Today, Nevada Governor Steve Sisolak announced that Nevada is ready to move into Phase 2 of the state’s Nevada United: Roadmap to Recovery reopening plan on Friday, May 29.
“Nevadans have done an incredible job helping to flatten the curve and I want to again thank you for understanding the severity of this health care crisis and for taking the necessary precautionary measures, like making a face covering a part of everyday wear,” Gov. Sisolak said. “Our collective actions have helped bring us to where we are today, ready to begin Phase 2 of reopening.”
Due to technical difficulties, the Governor decided to release his prepared remarks and guidance for Phase 2.
Here are a few businesses allowed to open on Friday. For more detail, see the Governor’s prepared remarks below this list:
- Gyms, fitness facilities and other studios. Larger gyms are capped at 50 percent occupancy, and must close all locker rooms, showers, steam rooms or communal facilities, while keeping equipment and individuals six feet apart
- Bars and taverns that don’t serve food, including bars in restaurants, as long as they don’t exceed 50 percent capacity. Patrons are not allowed to walk up and order at bars, but can sit at bar tops as long as they remain six feet apart
- Salons or other businesses that provide aesthetic or other skin services, including “facials, hair removal, tanning, eyelash services, eyebrow threading, salt therapy, estheticians, and other services.” They’re required to operate under an appointment-only model, and must operate under similar guidelines as hair and nail salons, including having a wall between workstations and have employees and customers wear face coverings
- Day and overnight spas, without open steam rooms, saunas or other communal facilities
- Massage services, body art and piercing establishments but only by appointment. No body art or piercings may be done around the nose or mouth “so that face coverings can be worn at all times.”
- Aquatic facilities, swimming pools and water parks, limited to 50 percent capacity with no opening of communal facilities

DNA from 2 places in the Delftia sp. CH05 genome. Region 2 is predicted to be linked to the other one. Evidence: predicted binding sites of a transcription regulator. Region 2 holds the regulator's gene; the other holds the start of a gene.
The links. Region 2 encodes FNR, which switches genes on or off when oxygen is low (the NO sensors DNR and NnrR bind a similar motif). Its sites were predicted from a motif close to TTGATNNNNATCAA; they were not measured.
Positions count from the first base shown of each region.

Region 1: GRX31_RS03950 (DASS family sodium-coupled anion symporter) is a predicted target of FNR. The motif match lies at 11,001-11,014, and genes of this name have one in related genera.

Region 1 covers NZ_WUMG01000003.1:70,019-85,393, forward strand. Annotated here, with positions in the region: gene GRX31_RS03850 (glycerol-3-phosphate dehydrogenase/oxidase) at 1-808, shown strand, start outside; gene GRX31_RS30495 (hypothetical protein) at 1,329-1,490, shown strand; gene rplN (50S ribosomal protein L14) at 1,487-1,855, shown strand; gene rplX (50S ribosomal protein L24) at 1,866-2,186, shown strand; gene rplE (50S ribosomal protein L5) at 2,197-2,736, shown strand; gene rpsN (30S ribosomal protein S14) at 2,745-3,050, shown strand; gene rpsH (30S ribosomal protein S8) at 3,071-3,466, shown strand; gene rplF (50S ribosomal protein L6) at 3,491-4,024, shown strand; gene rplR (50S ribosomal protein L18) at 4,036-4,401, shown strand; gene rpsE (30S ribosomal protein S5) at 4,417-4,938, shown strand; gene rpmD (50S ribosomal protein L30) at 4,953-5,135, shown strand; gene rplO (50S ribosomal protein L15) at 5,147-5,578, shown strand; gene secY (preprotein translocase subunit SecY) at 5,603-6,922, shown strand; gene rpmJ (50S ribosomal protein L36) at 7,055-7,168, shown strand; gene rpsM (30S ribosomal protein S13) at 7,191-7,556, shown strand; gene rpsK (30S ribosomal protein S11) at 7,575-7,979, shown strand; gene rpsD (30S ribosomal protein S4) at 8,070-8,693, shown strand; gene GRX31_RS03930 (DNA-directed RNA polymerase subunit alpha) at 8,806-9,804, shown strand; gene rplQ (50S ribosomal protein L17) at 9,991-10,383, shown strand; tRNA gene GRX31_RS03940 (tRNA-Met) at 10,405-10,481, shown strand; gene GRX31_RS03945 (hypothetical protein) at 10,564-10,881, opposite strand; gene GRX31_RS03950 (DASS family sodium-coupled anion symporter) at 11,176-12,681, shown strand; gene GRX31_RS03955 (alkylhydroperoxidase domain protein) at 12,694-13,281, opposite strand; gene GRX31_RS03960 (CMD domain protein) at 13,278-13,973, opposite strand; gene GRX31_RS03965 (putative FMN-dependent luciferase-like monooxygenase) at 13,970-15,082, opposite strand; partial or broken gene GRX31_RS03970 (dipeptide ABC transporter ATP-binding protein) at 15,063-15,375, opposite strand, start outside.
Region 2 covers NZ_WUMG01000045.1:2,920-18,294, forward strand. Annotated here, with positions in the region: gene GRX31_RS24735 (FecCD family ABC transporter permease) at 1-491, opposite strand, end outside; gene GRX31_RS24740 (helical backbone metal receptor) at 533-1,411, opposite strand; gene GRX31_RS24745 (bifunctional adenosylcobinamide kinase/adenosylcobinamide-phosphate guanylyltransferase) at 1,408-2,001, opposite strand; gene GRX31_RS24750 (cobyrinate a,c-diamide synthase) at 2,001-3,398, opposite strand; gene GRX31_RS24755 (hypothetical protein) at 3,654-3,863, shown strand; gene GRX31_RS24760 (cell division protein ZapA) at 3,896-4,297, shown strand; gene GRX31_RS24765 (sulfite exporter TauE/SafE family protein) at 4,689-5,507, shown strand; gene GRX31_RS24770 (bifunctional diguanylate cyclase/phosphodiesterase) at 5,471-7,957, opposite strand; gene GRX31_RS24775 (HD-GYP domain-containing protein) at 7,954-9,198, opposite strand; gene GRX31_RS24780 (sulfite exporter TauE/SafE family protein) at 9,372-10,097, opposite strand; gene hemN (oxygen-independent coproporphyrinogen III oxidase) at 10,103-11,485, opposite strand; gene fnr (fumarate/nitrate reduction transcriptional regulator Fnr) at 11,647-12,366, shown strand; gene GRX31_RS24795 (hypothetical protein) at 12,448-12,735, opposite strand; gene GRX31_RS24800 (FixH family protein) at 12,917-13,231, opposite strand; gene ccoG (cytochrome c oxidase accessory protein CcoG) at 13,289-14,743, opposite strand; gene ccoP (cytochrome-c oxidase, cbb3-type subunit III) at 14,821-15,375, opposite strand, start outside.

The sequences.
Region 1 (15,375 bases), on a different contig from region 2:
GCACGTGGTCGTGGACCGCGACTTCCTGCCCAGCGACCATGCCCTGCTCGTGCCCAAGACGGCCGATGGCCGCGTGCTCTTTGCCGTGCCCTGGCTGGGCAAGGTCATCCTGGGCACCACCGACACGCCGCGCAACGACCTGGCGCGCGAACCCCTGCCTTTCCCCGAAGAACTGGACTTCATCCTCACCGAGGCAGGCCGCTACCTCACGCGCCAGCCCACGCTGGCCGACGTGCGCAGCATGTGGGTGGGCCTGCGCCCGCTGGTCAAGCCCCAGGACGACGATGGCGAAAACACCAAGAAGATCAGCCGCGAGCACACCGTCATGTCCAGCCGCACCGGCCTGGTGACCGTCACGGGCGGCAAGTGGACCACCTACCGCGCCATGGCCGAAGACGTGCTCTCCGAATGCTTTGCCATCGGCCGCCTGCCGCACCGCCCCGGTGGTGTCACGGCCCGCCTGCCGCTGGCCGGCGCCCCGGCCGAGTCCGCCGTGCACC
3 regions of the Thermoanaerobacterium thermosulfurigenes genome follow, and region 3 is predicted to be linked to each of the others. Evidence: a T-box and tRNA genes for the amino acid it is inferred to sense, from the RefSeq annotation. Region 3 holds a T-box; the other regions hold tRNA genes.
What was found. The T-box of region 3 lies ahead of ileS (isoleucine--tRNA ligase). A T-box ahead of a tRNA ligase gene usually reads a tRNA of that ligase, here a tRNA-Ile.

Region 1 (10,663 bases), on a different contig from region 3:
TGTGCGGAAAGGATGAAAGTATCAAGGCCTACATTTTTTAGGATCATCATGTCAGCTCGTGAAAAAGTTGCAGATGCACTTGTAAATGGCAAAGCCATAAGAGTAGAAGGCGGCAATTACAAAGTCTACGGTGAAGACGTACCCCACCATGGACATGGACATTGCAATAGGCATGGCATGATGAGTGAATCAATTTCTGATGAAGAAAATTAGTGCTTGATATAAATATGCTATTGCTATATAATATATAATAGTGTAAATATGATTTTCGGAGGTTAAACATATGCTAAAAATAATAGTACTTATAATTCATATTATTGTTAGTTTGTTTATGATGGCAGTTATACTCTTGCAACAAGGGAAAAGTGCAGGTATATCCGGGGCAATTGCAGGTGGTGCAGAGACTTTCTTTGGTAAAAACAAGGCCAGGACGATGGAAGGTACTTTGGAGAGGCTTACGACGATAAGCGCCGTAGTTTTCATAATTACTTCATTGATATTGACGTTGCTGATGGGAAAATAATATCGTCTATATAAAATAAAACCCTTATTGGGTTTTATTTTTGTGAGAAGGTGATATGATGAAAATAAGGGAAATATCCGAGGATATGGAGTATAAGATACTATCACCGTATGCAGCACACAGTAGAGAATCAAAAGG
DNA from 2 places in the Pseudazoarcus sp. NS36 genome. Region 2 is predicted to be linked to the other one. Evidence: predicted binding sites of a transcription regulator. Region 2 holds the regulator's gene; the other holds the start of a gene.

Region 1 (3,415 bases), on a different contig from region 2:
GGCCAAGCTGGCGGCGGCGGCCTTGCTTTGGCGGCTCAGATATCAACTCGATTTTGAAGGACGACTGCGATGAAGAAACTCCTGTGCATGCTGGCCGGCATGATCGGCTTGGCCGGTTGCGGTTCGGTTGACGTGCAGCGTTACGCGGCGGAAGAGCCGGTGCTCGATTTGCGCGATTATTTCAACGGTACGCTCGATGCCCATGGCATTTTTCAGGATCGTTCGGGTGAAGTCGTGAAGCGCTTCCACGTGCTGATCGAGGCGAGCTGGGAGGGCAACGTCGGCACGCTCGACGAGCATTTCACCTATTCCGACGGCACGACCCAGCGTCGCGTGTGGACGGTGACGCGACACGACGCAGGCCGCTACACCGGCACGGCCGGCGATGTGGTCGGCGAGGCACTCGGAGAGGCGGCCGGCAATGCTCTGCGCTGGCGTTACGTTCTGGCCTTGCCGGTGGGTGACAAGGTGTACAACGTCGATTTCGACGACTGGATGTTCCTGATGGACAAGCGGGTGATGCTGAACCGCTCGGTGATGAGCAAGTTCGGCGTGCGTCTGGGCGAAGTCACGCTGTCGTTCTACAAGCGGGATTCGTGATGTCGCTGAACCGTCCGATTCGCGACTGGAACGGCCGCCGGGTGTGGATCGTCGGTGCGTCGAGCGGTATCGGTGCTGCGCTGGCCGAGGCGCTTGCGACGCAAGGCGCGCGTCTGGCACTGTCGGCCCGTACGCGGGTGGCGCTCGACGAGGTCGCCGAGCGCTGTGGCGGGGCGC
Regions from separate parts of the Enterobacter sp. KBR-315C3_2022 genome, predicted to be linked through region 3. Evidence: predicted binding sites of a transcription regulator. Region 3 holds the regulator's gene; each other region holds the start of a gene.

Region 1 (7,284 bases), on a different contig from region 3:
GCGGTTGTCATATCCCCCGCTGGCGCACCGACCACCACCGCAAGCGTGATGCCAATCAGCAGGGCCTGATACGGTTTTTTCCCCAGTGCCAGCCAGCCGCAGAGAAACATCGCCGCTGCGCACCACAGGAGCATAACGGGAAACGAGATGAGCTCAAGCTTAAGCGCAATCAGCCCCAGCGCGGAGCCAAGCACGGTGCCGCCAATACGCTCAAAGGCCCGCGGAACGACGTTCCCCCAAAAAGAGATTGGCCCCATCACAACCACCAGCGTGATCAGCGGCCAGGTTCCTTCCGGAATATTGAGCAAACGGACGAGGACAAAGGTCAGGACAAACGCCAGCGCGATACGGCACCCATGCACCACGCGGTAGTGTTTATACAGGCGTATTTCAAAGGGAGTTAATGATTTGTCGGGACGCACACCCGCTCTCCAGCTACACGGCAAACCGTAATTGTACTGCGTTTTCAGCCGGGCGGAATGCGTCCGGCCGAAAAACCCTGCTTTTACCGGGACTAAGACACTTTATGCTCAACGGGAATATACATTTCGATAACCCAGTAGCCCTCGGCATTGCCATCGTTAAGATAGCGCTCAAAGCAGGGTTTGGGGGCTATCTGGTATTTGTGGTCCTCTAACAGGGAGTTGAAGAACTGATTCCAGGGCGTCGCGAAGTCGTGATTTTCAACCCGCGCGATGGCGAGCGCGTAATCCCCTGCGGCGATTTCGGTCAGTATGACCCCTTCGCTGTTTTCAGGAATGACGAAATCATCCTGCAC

- Museums, art galleries, zoos and aquariums, with no interactive or hands-on equipment allowed
- Movie theaters, bowling alleys, mini golf, amusement parks and indoor malls, with restrictions on occupancy and limits on areas where people can congregate
- Youth sports and recreation, though details will be released later in “Phase 2”
- Many casino resorts are making plans to reopen on June 4, with the approval of the Nevada Gaming Control Board.
I am sorry that I could not be providing these remarks in a traditional press conference. My Office and I learned today that I was potentially exposed to COVID-19 last week.
Last week I was at a location where an employee, who was not there on the day I was, subsequently tested positive for COVID-19.
Out of an abundance of caution, I will be quarantining in the Nevada Governor’s Mansion in Carson City until I receive results of a COVID-19 test I took today. I will let you know as soon as I get the results.
I want to be clear: I feel fine and I am not experiencing any symptoms of COVID-19. I hope Nevadans can use this as a learning lesson, if you have been exposed, or if you know someone who has been exposed, go get a test, even if you’re asymptomatic. It’s that easy.
Again, the person who tested positive was not in the location the same day I was there.
I am thankful for all the work Nevada has done to make sure we have sufficient testing capacity. I have always been transparent and honest with Nevadans and this is no change.
I could not hold an in-person press conference to provide Nevadans this update knowing what I know now about this potential exposure.
But I do know Nevadans are eager to hear about our Phase 2 reopening updates.
First, we are on track to begin Phase 2 reopening on Friday, May 29. To be clear, businesses can take more time to prepare and get ready to reopen if they want.
Here’s how I will walk through information today. First, I want to give Nevadans an update on our data and on our continued efforts to help mitigate the spread of this virus.
Next, I will talk about the Phase 2 statewide standards. These are standards that individuals and businesses must abide by across the state in Phase 2.
Then, I will talk about what will stay the same in Phase 2, including businesses and services that must remain closed in Phase 2.
After that, I will talk about what new businesses and services may open – under strict guidelines.
Finally, I will talk about today’s Gaming Control Board meeting and what that means for reopening gaming operations in Nevada.
As I have discussed before, our Nevada United: Roadmap to Recovery emphasizes empowering our local communities. And I again want to thank members of the Local Empowerment Advisory Panel.